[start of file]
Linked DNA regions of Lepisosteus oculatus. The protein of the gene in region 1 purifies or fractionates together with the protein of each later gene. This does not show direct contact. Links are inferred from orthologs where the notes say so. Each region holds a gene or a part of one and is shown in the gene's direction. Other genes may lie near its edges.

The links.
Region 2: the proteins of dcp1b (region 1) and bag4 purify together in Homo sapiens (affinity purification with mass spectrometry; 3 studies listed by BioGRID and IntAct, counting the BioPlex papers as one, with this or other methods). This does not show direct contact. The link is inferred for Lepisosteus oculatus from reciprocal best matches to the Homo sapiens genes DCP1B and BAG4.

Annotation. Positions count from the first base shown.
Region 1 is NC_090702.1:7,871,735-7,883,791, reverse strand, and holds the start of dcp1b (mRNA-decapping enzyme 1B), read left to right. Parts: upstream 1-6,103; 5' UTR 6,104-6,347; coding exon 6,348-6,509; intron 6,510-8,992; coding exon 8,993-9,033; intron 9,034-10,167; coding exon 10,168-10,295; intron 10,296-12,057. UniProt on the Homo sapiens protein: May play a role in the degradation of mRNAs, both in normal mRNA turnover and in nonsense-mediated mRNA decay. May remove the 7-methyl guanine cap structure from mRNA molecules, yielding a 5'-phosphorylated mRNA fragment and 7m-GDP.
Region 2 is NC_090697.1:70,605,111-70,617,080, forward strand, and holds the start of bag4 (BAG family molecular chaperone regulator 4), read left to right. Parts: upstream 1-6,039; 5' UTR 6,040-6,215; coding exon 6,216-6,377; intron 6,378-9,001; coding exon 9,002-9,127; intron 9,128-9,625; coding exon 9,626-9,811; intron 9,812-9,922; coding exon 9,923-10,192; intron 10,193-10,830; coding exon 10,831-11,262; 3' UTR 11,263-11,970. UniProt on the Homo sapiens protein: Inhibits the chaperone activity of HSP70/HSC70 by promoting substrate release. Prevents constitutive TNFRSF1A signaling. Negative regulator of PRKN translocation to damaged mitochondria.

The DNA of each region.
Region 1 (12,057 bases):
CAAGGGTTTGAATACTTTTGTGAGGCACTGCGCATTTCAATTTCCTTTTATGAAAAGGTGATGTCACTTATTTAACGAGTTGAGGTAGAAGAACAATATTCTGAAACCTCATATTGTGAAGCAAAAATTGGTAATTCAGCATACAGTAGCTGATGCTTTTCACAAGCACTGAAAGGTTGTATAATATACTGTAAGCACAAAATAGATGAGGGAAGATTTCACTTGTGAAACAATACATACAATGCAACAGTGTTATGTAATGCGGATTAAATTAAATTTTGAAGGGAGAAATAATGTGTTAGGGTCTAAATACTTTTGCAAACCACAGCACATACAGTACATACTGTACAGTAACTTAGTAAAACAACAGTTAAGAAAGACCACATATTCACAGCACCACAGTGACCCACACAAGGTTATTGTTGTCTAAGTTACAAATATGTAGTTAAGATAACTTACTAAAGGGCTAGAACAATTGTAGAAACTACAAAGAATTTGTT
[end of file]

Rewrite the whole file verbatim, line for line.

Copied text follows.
Linked DNA regions of Lepisosteus oculatus. The protein of the gene in region 1 purifies or fractionates together with the protein of each later gene. This does not show direct contact. Links are inferred from orthologs where the notes say so. Each region holds a gene or a part of one and is shown in the gene's direction. Other genes may lie near its edges.

The links.
Region 2: the proteins of dcp1b (region 1) and bag4 purify together in Homo sapiens (affinity purification with mass spectrometry; 3 studies listed by BioGRID and IntAct, counting the BioPlex papers as one, with this or other methods). This does not show direct contact. The link is inferred for Lepisosteus oculatus from reciprocal best matches to the Homo sapiens genes DCP1B and BAG4.

Annotation. Positions count from the first base shown.
Region 1 is NC_090702.1:7,871,735-7,883,791, reverse strand, and holds the start of dcp1b (mRNA-decapping enzyme 1B), read left to right. Parts: upstream 1-6,103; 5' UTR 6,104-6,347; coding exon 6,348-6,509; intron 6,510-8,992; coding exon 8,993-9,033; intron 9,034-10,167; coding exon 10,168-10,295; intron 10,296-12,057. UniProt on the Homo sapiens protein: May play a role in the degradation of mRNAs, both in normal mRNA turnover and in nonsense-mediated mRNA decay. May remove the 7-methyl guanine cap structure from mRNA molecules, yielding a 5'-phosphorylated mRNA fragment and 7m-GDP.
Region 2 is NC_090697.1:70,605,111-70,617,080, forward strand, and holds the start of bag4 (BAG family molecular chaperone regulator 4), read left to right. Parts: upstream 1-6,039; 5' UTR 6,040-6,215; coding exon 6,216-6,377; intron 6,378-9,001; coding exon 9,002-9,127; intron 9,128-9,625; coding exon 9,626-9,811; intron 9,812-9,922; coding exon 9,923-10,192; intron 10,193-10,830; coding exon 10,831-11,262; 3' UTR 11,263-11,970. UniProt on the Homo sapiens protein: Inhibits the chaperone activity of HSP70/HSC70 by promoting substrate release. Prevents constitutive TNFRSF1A signaling. Negative regulator of PRKN translocation to damaged mitochondria.

The DNA of each region.
Region 1 (12,057 bases):
CAAGGGTTTGAATACTTTTGTGAGGCACTGCGCATTTCAATTTCCTTTTATGAAAAGGTGATGTCACTTATTTAACGAGTTGAGGTAGAAGAACAATATTCTGAAACCTCATATTGTGAAGCAAAAATTGGTAATTCAGCATACAGTAGCTGATGCTTTTCACAAGCACTGAAAGGTTGTATAATATACTGTAAGCACAAAATAGATGAGGGAAGATTTCACTTGTGAAACAATACATACAATGCAACAGTGTTATGTAATGCGGATTAAATTAAATTTTGAAGGGAGAAATAATGTGTTAGGGTCTAAATACTTTTGCAAACCACAGCACATACAGTACATACTGTACAGTAACTTAGTAAAACAACAGTTAAGAAAGACCACATATTCACAGCACCACAGTGACCCACACAAGGTTATTGTTGTCTAAGTTACAAATATGTAGTTAAGATAACTTACTAAAGGGCTAGAACAATTGTAGAAACTACAAAGAATTTGTT